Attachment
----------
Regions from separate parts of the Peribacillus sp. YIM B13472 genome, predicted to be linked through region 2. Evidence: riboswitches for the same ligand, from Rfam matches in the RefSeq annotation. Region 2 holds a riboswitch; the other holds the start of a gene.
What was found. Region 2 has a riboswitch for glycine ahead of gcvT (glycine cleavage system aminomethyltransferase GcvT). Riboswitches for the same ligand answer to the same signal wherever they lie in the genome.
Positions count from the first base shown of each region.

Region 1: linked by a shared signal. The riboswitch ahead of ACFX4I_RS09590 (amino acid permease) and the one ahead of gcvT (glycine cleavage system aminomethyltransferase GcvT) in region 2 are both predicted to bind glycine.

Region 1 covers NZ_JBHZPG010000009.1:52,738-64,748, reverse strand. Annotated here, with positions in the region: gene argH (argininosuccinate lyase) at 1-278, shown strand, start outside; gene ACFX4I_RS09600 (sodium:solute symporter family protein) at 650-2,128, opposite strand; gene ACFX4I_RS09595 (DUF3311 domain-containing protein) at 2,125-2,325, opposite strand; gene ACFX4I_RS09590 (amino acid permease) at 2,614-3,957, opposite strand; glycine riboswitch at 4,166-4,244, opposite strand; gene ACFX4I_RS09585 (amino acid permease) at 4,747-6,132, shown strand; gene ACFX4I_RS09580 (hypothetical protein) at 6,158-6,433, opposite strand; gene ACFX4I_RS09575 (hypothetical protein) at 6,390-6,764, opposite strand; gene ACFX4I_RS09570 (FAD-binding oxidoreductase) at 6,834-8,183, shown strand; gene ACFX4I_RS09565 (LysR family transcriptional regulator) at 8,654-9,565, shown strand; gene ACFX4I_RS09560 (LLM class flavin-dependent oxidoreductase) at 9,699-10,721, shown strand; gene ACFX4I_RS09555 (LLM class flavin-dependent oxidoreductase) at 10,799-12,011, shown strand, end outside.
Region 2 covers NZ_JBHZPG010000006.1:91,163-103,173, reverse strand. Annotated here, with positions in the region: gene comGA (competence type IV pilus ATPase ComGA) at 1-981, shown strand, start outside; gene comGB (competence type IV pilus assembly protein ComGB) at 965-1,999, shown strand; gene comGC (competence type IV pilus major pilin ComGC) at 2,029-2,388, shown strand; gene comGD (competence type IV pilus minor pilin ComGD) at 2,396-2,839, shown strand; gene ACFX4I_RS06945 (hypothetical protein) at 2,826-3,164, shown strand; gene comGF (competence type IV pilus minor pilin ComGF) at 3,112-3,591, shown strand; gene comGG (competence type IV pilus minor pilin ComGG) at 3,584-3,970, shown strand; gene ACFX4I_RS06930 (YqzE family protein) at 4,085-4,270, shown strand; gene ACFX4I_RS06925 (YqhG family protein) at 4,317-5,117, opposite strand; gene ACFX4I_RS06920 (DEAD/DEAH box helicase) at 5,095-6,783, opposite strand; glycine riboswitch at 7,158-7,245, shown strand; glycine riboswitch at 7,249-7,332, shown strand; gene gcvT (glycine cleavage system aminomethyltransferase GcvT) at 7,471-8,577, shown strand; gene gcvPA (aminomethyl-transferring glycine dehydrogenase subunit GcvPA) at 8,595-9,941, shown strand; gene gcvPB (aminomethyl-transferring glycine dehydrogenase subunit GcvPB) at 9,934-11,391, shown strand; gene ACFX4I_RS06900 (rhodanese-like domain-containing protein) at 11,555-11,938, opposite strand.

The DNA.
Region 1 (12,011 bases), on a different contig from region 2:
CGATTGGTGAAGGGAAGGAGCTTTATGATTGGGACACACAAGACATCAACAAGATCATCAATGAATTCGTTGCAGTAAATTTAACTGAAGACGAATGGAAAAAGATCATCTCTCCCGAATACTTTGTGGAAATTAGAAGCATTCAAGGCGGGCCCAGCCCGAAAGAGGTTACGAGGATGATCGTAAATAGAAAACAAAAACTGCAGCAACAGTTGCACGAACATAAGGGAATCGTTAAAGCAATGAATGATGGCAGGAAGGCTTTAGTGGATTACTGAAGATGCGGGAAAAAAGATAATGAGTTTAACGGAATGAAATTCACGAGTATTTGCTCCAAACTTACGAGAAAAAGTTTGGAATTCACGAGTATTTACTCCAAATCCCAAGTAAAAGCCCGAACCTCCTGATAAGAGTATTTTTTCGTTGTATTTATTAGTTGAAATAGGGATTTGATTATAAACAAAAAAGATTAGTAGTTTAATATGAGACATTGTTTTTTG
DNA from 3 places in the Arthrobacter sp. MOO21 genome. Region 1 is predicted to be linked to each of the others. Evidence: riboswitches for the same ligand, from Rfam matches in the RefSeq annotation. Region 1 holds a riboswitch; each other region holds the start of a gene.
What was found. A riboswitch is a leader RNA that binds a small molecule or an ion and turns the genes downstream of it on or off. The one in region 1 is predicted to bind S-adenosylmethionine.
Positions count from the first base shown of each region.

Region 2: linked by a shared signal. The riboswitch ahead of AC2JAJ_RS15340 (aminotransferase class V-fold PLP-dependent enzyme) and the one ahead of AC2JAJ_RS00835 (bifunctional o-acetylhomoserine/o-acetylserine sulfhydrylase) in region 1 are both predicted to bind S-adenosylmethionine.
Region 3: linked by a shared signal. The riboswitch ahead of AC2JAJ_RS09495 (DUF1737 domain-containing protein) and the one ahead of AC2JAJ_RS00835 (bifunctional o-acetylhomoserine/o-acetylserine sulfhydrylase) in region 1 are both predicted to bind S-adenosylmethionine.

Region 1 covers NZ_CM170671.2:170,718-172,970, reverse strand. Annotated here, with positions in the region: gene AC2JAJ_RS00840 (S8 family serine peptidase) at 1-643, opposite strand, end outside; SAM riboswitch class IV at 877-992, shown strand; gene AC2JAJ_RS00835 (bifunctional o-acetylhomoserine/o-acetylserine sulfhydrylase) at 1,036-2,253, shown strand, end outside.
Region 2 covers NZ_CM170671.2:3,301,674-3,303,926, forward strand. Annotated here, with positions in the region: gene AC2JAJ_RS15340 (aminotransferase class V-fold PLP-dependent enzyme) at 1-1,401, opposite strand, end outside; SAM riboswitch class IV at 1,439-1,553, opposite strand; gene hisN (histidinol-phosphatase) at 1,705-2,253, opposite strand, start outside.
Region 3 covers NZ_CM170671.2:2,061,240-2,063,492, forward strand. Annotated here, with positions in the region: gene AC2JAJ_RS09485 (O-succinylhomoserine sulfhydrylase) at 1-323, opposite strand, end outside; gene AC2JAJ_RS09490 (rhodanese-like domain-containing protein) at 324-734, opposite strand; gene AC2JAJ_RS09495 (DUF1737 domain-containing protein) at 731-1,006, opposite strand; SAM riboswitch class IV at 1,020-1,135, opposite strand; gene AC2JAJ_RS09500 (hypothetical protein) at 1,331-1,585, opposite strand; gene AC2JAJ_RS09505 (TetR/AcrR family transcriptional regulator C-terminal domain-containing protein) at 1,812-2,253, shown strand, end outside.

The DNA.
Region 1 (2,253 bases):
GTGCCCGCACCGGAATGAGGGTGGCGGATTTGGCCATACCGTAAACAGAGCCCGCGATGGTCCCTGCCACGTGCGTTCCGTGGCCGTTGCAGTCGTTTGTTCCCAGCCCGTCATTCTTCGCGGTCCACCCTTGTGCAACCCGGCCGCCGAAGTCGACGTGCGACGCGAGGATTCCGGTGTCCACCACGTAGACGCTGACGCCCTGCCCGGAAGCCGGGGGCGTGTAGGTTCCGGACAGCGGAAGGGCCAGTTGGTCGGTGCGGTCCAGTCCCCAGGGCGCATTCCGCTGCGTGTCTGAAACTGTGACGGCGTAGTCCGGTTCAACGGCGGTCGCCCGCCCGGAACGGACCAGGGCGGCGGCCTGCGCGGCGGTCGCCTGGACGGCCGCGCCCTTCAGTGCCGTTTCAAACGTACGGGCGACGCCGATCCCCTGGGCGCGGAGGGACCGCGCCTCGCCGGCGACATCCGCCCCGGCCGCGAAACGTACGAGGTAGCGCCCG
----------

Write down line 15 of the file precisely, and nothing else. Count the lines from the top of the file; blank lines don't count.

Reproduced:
Region 1 covers NZ_CM170671.2:170,718-172,970, reverse strand. Annotated here, with positions in the region: gene AC2JAJ_RS00840 (S8 family serine peptidase) at 1-643, opposite strand, end outside; SAM riboswitch class IV at 877-992, shown strand; gene AC2JAJ_RS00835 (bifunctional o-acetylhomoserine/o-acetylserine sulfhydrylase) at 1,036-2,253, shown strand, end outside.